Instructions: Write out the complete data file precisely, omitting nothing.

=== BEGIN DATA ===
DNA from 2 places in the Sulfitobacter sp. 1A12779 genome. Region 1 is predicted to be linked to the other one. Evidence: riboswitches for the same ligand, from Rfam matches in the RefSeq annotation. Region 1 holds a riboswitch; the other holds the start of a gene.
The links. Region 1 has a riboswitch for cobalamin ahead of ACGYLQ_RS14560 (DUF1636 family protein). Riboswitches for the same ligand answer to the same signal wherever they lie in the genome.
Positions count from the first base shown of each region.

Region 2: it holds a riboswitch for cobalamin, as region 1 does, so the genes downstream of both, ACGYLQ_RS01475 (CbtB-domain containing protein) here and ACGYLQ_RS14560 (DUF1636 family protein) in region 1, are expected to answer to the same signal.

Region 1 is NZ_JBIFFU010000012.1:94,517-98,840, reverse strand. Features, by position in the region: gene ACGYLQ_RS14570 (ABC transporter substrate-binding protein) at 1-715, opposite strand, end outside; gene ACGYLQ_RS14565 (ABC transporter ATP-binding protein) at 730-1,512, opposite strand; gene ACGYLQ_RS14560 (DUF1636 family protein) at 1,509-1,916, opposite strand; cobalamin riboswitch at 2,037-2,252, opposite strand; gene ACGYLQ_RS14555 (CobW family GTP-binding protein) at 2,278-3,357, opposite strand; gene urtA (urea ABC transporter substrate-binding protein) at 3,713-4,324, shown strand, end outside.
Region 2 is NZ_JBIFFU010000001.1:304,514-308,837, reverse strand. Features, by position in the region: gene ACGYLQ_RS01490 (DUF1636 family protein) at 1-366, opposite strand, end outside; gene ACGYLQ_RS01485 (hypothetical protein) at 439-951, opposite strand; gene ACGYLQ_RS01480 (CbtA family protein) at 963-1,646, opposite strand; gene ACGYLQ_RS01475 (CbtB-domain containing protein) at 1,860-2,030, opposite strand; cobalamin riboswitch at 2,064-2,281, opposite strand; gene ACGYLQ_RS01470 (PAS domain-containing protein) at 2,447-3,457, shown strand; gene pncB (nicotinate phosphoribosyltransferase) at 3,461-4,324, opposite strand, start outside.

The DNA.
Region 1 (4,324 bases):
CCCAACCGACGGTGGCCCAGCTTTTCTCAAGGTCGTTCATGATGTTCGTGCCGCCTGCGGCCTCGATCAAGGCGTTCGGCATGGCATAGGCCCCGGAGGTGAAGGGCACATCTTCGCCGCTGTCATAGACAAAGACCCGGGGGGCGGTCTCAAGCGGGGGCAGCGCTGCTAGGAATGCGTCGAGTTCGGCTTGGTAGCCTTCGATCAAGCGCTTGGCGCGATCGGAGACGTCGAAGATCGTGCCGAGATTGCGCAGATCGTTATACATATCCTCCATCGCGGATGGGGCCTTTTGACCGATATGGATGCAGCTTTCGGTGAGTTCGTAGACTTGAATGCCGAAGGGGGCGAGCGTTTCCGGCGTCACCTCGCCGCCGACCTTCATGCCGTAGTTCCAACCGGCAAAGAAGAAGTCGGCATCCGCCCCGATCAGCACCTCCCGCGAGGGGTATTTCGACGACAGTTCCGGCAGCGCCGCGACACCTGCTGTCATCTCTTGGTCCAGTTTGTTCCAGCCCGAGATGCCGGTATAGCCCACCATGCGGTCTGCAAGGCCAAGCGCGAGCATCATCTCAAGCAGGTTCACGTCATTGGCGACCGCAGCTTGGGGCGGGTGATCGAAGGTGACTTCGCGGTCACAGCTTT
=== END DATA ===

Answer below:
DNA from 2 places in the Sulfitobacter sp. 1A12779 genome. Region 1 is predicted to be linked to the other one. Evidence: riboswitches for the same ligand, from Rfam matches in the RefSeq annotation. Region 1 holds a riboswitch; the other holds the start of a gene.
The links. Region 1 has a riboswitch for cobalamin ahead of ACGYLQ_RS14560 (DUF1636 family protein). Riboswitches for the same ligand answer to the same signal wherever they lie in the genome.
Positions count from the first base shown of each region.

Region 2: it holds a riboswitch for cobalamin, as region 1 does, so the genes downstream of both, ACGYLQ_RS01475 (CbtB-domain containing protein) here and ACGYLQ_RS14560 (DUF1636 family protein) in region 1, are expected to answer to the same signal.

Region 1 is NZ_JBIFFU010000012.1:94,517-98,840, reverse strand. Features, by position in the region: gene ACGYLQ_RS14570 (ABC transporter substrate-binding protein) at 1-715, opposite strand, end outside; gene ACGYLQ_RS14565 (ABC transporter ATP-binding protein) at 730-1,512, opposite strand; gene ACGYLQ_RS14560 (DUF1636 family protein) at 1,509-1,916, opposite strand; cobalamin riboswitch at 2,037-2,252, opposite strand; gene ACGYLQ_RS14555 (CobW family GTP-binding protein) at 2,278-3,357, opposite strand; gene urtA (urea ABC transporter substrate-binding protein) at 3,713-4,324, shown strand, end outside.
Region 2 is NZ_JBIFFU010000001.1:304,514-308,837, reverse strand. Features, by position in the region: gene ACGYLQ_RS01490 (DUF1636 family protein) at 1-366, opposite strand, end outside; gene ACGYLQ_RS01485 (hypothetical protein) at 439-951, opposite strand; gene ACGYLQ_RS01480 (CbtA family protein) at 963-1,646, opposite strand; gene ACGYLQ_RS01475 (CbtB-domain containing protein) at 1,860-2,030, opposite strand; cobalamin riboswitch at 2,064-2,281, opposite strand; gene ACGYLQ_RS01470 (PAS domain-containing protein) at 2,447-3,457, shown strand; gene pncB (nicotinate phosphoribosyltransferase) at 3,461-4,324, opposite strand, start outside.

The DNA.
Region 1 (4,324 bases):
CCCAACCGACGGTGGCCCAGCTTTTCTCAAGGTCGTTCATGATGTTCGTGCCGCCTGCGGCCTCGATCAAGGCGTTCGGCATGGCATAGGCCCCGGAGGTGAAGGGCACATCTTCGCCGCTGTCATAGACAAAGACCCGGGGGGCGGTCTCAAGCGGGGGCAGCGCTGCTAGGAATGCGTCGAGTTCGGCTTGGTAGCCTTCGATCAAGCGCTTGGCGCGATCGGAGACGTCGAAGATCGTGCCGAGATTGCGCAGATCGTTATACATATCCTCCATCGCGGATGGGGCCTTTTGACCGATATGGATGCAGCTTTCGGTGAGTTCGTAGACTTGAATGCCGAAGGGGGCGAGCGTTTCCGGCGTCACCTCGCCGCCGACCTTCATGCCGTAGTTCCAACCGGCAAAGAAGAAGTCGGCATCCGCCCCGATCAGCACCTCCCGCGAGGGGTATTTCGACGACAGTTCCGGCAGCGCCGCGACACCTGCTGTCATCTCTTGGTCCAGTTTGTTCCAGCCCGAGATGCCGGTATAGCCCACCATGCGGTCTGCAAGGCCAAGCGCGAGCATCATCTCAAGCAGGTTCACGTCATTGGCGACCGCAGCTTGGGGCGGGTGATCGAAGGTGACTTCGCGGTCACAGCTTT